ECHO AND THE BUNNYMEN ROCK LIVERPOOL ON BBC 2’S ‘POP CARNIVAL,’ 1982.
In the summer of 1982, Echo and the Bunnymen were the top act (at least in retrospect, if not at the time) to play the Larks in the Park festival at Sefton Park in Liverpool. The three-day fest, at which admission was free, also featured Frankie Goes To Hollywood (three months before the release of “Relax”) as well as Bow Wow Wow, which was probably the most conventionally famous act on the bill at that moment. One of the cool things about the Larks in the Park festival, as we shall see, was the proximity of a large-ish lake. Spectators were invited to gather in front of the “ornate Victorian bandstand” or lie down in the grass or even splash around in the lake. This was the third year of the festival; Delado, Crossection, and Hambi and the Dance also played that year, according to this contemporaneous account from NME.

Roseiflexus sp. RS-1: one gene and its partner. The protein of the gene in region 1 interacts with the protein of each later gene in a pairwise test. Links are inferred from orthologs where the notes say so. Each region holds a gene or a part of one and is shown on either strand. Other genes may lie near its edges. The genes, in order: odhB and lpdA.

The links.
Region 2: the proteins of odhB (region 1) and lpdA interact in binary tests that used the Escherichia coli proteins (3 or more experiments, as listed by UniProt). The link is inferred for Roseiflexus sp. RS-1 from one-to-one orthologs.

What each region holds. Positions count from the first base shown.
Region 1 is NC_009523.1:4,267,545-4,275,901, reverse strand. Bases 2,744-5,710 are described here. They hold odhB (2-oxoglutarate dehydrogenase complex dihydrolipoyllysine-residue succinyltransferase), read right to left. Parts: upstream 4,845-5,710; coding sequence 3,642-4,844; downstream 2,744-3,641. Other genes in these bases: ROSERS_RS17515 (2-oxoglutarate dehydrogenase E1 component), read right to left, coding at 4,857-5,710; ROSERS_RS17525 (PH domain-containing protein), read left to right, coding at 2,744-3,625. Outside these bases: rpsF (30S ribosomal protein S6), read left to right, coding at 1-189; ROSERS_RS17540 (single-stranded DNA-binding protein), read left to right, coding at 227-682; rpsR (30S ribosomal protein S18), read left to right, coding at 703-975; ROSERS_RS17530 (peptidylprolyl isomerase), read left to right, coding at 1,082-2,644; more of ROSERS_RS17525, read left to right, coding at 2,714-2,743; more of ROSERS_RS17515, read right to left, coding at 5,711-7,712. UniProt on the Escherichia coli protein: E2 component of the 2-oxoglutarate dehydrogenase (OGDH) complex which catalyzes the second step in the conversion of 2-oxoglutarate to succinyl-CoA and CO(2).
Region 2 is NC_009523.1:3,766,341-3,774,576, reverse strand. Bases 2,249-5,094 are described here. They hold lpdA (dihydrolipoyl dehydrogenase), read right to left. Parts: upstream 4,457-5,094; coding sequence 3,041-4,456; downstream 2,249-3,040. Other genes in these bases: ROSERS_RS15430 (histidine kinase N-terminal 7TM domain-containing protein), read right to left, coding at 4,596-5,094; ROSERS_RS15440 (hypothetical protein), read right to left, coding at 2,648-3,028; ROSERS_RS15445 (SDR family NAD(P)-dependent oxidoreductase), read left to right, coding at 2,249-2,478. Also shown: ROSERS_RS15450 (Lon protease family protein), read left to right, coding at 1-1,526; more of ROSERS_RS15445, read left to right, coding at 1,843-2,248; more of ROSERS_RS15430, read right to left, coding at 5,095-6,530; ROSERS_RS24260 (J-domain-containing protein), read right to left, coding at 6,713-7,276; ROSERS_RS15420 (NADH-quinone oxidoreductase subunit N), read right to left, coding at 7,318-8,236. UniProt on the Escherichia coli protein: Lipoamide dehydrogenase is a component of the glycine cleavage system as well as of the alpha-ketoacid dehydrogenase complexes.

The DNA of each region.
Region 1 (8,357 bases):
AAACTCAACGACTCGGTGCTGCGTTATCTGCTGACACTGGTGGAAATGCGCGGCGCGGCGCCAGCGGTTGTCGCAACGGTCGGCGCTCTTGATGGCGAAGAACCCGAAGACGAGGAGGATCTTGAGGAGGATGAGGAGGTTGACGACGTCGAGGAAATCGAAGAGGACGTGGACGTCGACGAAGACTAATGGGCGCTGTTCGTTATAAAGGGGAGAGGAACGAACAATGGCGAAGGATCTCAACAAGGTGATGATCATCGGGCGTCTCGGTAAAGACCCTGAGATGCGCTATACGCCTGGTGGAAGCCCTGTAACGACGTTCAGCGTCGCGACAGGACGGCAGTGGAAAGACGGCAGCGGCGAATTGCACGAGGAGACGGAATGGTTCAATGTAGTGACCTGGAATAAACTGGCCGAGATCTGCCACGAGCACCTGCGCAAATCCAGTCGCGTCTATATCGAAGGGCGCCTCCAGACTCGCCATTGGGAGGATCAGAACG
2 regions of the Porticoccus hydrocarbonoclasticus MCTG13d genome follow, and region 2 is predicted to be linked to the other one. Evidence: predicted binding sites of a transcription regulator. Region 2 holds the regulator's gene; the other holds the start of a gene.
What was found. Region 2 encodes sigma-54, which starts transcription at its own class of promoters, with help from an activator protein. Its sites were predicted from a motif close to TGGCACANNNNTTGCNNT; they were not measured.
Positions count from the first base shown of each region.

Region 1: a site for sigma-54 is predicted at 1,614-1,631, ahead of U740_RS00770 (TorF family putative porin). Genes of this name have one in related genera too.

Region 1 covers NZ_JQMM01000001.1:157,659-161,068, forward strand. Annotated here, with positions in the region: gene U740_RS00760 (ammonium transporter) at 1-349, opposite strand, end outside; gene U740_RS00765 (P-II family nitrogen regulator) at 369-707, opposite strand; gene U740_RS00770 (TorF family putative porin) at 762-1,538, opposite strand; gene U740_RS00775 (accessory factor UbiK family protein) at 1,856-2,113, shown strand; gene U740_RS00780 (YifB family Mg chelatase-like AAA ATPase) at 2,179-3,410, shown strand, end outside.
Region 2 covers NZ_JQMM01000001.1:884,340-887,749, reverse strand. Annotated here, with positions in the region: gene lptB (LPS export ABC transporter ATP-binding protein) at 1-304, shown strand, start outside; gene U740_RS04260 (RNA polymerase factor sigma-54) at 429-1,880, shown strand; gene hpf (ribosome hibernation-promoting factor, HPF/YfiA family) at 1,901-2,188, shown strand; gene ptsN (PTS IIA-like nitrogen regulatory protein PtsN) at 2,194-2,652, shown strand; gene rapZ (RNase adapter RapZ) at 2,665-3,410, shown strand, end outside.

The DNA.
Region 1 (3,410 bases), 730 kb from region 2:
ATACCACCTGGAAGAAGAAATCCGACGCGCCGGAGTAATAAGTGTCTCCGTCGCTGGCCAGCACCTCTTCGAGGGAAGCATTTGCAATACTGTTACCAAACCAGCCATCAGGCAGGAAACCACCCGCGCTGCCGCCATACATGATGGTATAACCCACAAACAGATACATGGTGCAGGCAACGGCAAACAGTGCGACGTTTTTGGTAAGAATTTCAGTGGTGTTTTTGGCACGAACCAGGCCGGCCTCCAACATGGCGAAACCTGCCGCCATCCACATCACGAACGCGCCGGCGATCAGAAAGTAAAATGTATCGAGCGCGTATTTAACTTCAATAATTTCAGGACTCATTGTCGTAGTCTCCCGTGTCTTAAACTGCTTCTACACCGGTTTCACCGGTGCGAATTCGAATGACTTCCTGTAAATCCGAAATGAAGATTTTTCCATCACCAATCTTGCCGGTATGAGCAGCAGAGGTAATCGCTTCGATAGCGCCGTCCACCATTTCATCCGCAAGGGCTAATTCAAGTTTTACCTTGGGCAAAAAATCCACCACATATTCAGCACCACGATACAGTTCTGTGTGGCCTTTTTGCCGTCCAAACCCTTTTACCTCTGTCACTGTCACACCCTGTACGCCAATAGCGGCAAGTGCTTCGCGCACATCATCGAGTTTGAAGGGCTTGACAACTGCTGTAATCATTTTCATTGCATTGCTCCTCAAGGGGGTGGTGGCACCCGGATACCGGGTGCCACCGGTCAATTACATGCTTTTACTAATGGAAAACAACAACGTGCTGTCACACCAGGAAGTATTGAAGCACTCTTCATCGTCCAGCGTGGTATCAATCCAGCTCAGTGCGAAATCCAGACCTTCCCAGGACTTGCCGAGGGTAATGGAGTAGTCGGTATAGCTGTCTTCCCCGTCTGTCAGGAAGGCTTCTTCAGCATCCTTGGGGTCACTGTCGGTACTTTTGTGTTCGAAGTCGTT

1982 was the year Echo and the Bunnymen didn’t release any LPs—Heaven Up Here had come out in May 1981, and fans would have to wait until February 1983 for the third album, Porcupine. The Larks in the Park festival was in late August, and two days earlier, the band had played the Peppermint Lounge in New York, their second visit to the U.S. After this they took a break from touring, their next show was in December.
Pop Carnival was an intriguing show that ran on BBC 2 for a couple of years from 1982 to 1984, highlighting “open-air pop concerts” by acts like Clint Eastwood and General Saint (a reggae DJ duo), JoBoxers, Nick Heyward, Tears for Fears, and Big Country. The host of the show was Steve Blacknell.
According to setlist.fm, Echo and the Bunnymen played a full set that night, but the BBC elected to show only the second half. The full setlist looks like this:
With a Hip
Show of Strength
All That Jazz
No Dark Things
All My Colours (Zimbo)
The Back of Love
Heads Will Roll
Heaven Up Here
Over the Wall
Do It Clean
Remarkably, Pop Carnival picks up the action in medias res, halfway through “Rescue.” The sound and image quality are both excellent. In the second half of the show you can see a handful of revelers cavorting in the lake—which activity sounds completely awesome. The telecast ran on October 12, 1982.